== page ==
The maximum scotopic efficacy is 1700 lm/W at 507 nm (compared with 683 lm/W at 555 nm for maximum photopic efficacy).[11] While the ratio between scotopic and photopic efficacies is only around 2.5 counted at peak sensitivity the ratio increases strongly below 500 nm.


For adaption to occur at very low levels, the human eye needs to have a large sample of light across the signal in order to get a reliable image. This leads to the human eye being unable to resolve high spatial frequencies in low light since the observer is spatially averaging the light signal.[8]

Another reason that vision is poor under scotopic vision is that rods, which are the only cells active under scotopic vision, converge to a smaller number of neurons in the retina. This many-to-one ratio leads to poor spatial frequency sensitivity.[8]

General perception[edit]

High-level visual perception is similar with scotopic as with photopic sight with people reading with unimpaired accurately (though twice as long fixations), able to recognize faces, and show a face inversion effect.[4]

See also[edit]

  • Photopic vision – Visual perception under well-lit conditions
  • Adaptation (eye) – Response of the eye to light and dark
  • Averted vision – Technique for viewing faint objects with periperal vision
  • Night vision – Ability to see in low light conditions
  • Purkinje effect – Tendency for sight to shift toward blue colors at low light levels
  • Scotopic stilb – Deprecated unit of luminance
  • Skot (unit) – Deprecated unit of luminance
  • Spatial frequency – Characteristic of any structure that is periodic across a position in space


  1. ^ Hine, Robert, ed. (2019). A Dictionary of Biology (8th ed.). New York, NY: Oxford University Press. doi:10.1093/acref/9780198821489.001.0001. ISBN 978-0-19-882148-9.
  2. ^ "scotopia". Unabridged (Online). n.d.
  3. ^ Frisby, John P.; Stone, James V. (2010). Seeing: The Computational Approach to Biological Vision (2nd ed.). Cambridge, Mass: MIT Press. ISBN 978-0-262-51427-9. OCLC 430192600. Archived from the original on 2024-04-09. Retrieved 2024-04-08.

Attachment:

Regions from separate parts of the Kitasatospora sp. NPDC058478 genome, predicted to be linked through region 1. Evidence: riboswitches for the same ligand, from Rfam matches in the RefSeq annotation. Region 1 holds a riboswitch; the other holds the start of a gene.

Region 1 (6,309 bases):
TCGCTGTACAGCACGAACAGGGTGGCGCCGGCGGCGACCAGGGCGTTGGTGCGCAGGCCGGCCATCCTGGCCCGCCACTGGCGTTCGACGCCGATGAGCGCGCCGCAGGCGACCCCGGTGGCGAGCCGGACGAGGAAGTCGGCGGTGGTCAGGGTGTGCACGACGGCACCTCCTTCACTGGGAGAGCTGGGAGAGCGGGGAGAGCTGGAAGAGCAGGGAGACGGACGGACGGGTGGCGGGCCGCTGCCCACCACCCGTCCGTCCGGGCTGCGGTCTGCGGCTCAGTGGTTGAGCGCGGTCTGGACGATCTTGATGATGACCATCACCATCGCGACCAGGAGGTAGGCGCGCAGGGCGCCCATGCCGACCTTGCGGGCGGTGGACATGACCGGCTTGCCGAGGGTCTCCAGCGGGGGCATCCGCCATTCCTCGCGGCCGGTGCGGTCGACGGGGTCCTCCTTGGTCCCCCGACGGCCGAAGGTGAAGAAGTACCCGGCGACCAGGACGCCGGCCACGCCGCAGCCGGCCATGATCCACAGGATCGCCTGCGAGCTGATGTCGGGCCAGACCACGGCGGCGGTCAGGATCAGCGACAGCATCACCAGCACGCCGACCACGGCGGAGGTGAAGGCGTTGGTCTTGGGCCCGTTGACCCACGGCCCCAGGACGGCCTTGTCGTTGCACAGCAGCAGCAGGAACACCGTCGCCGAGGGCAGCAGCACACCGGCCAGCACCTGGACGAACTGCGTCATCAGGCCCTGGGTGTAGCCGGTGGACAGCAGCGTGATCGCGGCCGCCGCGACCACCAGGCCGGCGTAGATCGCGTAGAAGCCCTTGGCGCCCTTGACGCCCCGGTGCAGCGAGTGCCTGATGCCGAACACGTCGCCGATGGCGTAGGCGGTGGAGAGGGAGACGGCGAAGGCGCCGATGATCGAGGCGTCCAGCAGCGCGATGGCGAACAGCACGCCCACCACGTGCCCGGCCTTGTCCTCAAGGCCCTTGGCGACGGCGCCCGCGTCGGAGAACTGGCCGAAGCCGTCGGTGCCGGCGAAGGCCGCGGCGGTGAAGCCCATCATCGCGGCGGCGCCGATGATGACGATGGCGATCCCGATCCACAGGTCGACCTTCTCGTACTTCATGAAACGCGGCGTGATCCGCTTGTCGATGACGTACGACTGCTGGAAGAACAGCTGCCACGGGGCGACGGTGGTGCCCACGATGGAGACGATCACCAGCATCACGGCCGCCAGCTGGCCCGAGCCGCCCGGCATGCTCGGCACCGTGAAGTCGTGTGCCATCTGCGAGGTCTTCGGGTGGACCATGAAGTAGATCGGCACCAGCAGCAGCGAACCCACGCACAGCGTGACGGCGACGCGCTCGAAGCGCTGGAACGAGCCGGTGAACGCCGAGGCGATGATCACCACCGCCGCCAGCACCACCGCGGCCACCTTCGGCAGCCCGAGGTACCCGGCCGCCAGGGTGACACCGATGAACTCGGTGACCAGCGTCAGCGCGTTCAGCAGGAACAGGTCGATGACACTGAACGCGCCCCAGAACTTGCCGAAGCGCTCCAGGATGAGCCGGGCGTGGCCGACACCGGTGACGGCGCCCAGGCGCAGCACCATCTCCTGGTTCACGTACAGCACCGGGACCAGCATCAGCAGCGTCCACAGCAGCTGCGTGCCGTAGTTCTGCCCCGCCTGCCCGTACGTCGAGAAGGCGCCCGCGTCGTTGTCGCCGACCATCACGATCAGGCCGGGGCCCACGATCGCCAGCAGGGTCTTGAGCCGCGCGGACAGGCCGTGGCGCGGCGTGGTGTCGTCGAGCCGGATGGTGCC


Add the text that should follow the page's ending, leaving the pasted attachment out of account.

4. ^ a b McKyton, Ayelet; Elul, Deena; Levin, Netta (2024). "Seeing in the dark: High-order visual functions under scotopic conditions". iScience. 27 (2): 108929. Bibcode:2024iSci...27j8929M. doi:10.1016/j.isci.2024.108929. PMC 10844829. PMID 38322984.
  5. ^ Kolb, Helga (1995), Kolb, Helga; Fernandez, Eduardo; Nelson, Ralph (eds.), "Roles of Amacrine Cells", Webvision: The Organization of the Retina and Visual System, Salt Lake City (UT): University of Utah Health Sciences Center, PMID 21413397, retrieved 2024-04-16
  6. ^ Pokorny, Joel; et al., eds. (1979). "Chapter 2". Congenital and Acquired Color Vision Defects (PDF). Current Ophthalmology Monographs. Archived from the original (PDF) on 2016-03-04. Retrieved 2016-01-14.
  7. ^ Kelber, Almut; Balkenius, Anna; Warrant, Eric J. (31 October 2002). "Scotopic colour vision in nocturnal hawkmoths". Nature. 419 (6910): 922–925. Bibcode:2002Natur.419..922K. doi:10.1038/nature01065. PMID 12410310. S2CID 4303414.
  8. ^ a b c d "Foundations of Vision". Archived from the original on 2023-06-17. Retrieved 2013-03-13.
  9. ^ Photobiology: The Science of Light and Life Archived 2024-04-09 at the Wayback Machine (2002), Lars Olof Björn, p.43 Archived 2024-04-09 at the Wayback Machine, ISBN 1-4020-0842-2
  10. ^ ISO/CIE 23539:2023 CIE TC 2-93 Photometry — The CIE system of physical photometry. ISO/CIE. 2023. Archived from the original on 2023-04-08. Retrieved 2023-04-14.
  11. ^ "Brightness and Night/Day Sensitivity". Archived from the original on 2014-02-21. Retrieved 2018-12-03.

Further reading[edit]